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darryl1970

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darryl1970 last won the day on July 3 2017

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About darryl1970

  • Rank
    Dragonstomper
  • Birthday 11/13/1970

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  • Gender
    Male
  • Location
    Ohio
  • Interests
    PC's, Graphic design, Web Design, Classic Video Games, Classic Gaming Homebrew Scene.
  • Currently Playing
    Classic arcade games, classic home systems, and a few modern thrown in.
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    Probably the same ole...

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  1. Thanks for the info. Thanks! So, should I add this to the thread as an Ultimate Cart version?
  2. Thanks. I know. I have visited the site. I really think that could have turned around the fate of the 5200. They really started to show the system's potential toward the end of life.
  3. I think this is great. Part of the "retro" vibe for me is remembering the way it was in the day. Back in the day, part of the excitement was to be thankful for each detail that was able to be reproduced. Limitations were the expectation. Everything that was overcome, in order to bring an arcade hit home, was a gift. We just knew that our systems had single-color sprites, limited sprites, memory limitations, and lower resolution. In fact, since there are so many great homebrews now, I sometimes notice that those who were not around in 82-84 do not realize the systems have these limitations. Any "tricks" to get around these limitations were/are a gift. I personally looked forward to seeing what "miracles" the programmers would squeeze out of the system. Of course some of these modern-day tricks might have been limited by the cartridge size cost restrictions, dev environments, and development time deadlines. For a long time, I was perplexed at how the A8/5200 Galaxian had multi-colored stars in the background. (I get it now, but still some cool trickery to figure out back in the day!) The stars scrolled so smoothly, and they didn't disrupt the on-screen enemies. (Another reason I hated the 7800 Galaga and it's huge white periods for a starfield. lol.) Just for the record, I know that the 7800 is much more capable than the Galaga port would indicate. It probably falls short more due to being a release title, memory limitations, and deadlines, but it's crazy to see the previous generation hardware run smoother and have more accurate mathematical pattern formations, while rendering software sprites. It truly demonstrates the raw power the A8s had to spare. (Hopefully somebody will remake the 7800 for the XM, utilizing the FM sound chip and cleaning up the graphics, and enemy patterns!) As this is now, I would have been blown away to see this in 82-84. I realize there is a long way to go. The swelling and contracting of the aliens in formation does add to the challenge. However, if that ends up being a system limitation, for example, I would personally say this is already beyond what my expectations would have been.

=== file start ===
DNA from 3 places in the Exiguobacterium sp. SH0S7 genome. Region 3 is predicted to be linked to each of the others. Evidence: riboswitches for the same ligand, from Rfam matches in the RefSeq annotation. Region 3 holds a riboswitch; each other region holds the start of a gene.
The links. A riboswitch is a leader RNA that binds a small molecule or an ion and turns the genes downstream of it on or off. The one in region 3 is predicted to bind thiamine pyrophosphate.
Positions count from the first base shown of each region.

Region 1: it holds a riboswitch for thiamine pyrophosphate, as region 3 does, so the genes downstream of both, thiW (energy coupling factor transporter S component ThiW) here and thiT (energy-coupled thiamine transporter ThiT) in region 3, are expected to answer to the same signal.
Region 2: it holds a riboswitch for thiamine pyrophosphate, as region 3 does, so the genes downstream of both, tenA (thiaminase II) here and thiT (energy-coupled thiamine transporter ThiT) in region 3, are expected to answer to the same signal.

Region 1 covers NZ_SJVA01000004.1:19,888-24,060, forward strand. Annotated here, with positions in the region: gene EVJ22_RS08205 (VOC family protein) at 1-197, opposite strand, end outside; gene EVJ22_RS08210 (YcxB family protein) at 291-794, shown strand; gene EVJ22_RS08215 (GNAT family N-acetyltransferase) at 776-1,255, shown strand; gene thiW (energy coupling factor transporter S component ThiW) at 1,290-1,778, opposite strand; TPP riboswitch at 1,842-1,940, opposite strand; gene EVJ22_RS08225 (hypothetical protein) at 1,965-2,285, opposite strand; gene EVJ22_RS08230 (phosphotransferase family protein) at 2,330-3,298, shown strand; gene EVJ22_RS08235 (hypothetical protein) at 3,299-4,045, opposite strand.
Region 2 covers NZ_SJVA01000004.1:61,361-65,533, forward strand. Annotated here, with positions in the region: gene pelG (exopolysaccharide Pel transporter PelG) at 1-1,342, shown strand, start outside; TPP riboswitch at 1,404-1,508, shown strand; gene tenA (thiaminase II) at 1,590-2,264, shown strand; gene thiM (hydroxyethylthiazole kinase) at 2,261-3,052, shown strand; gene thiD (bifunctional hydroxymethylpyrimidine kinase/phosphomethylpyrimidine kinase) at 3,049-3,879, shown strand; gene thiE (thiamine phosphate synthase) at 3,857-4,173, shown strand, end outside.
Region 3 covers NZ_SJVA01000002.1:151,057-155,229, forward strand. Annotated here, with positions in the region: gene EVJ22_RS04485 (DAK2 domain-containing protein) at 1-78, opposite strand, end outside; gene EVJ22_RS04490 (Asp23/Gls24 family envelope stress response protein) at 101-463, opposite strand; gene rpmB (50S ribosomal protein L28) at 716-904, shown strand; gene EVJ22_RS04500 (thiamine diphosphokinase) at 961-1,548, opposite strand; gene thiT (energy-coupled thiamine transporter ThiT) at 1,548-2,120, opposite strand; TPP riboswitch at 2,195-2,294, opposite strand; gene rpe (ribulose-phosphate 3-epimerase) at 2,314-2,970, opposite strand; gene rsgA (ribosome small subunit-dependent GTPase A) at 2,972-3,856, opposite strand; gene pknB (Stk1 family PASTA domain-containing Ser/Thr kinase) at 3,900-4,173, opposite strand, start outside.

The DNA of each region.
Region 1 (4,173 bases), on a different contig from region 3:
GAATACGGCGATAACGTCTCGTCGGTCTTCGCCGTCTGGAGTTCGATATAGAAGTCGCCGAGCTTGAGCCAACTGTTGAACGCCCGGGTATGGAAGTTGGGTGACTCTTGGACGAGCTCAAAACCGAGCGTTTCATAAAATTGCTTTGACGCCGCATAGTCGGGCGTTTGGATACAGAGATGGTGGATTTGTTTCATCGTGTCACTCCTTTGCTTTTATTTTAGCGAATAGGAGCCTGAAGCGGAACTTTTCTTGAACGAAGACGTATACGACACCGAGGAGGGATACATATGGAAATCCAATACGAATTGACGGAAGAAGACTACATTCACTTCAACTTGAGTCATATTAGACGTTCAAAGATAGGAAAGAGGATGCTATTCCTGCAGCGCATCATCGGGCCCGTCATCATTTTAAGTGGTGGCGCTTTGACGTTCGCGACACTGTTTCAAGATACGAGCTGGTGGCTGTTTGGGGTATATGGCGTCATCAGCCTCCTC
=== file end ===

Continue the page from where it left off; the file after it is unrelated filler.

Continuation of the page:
4. I'd sue them if they do not honor it! LOL
  5. If the 7800 had a 5200 adapter, people could have played games with the volume up. Haha! (But seriously...) In all seriousness, I love the layout and concept of the 5200 joysticks, but they were not production ready. A 5200 adapter for the 7800 would have required people to buy $50-each, unreliable, joysticks. That's another reason a 5200 adapter would have been a tough way to go. I understand why people never gave the sticks a chance. If I hadn't been able to fix mine, I would have hated them too. The analog control, along with the keypad, added a lot to games like RS Baseball. Self-centering would have made the adjustment easier for those lacking in co-ordination. The 7800 adapter would have definitely helped me to feel less abandoned. However, I would have been bewildered by the lacking sound. That may have changed if Atari made it to the point of adding onboard sound chips. Being naive at the time, the adapter would have kept me from feeling the disappointment that the 5200 never saw its true potential. I wouldn't have felt abandoned. So, from trying to put myself into where I was in 1983, I think the adapter to play 7800 would have been the best user experience.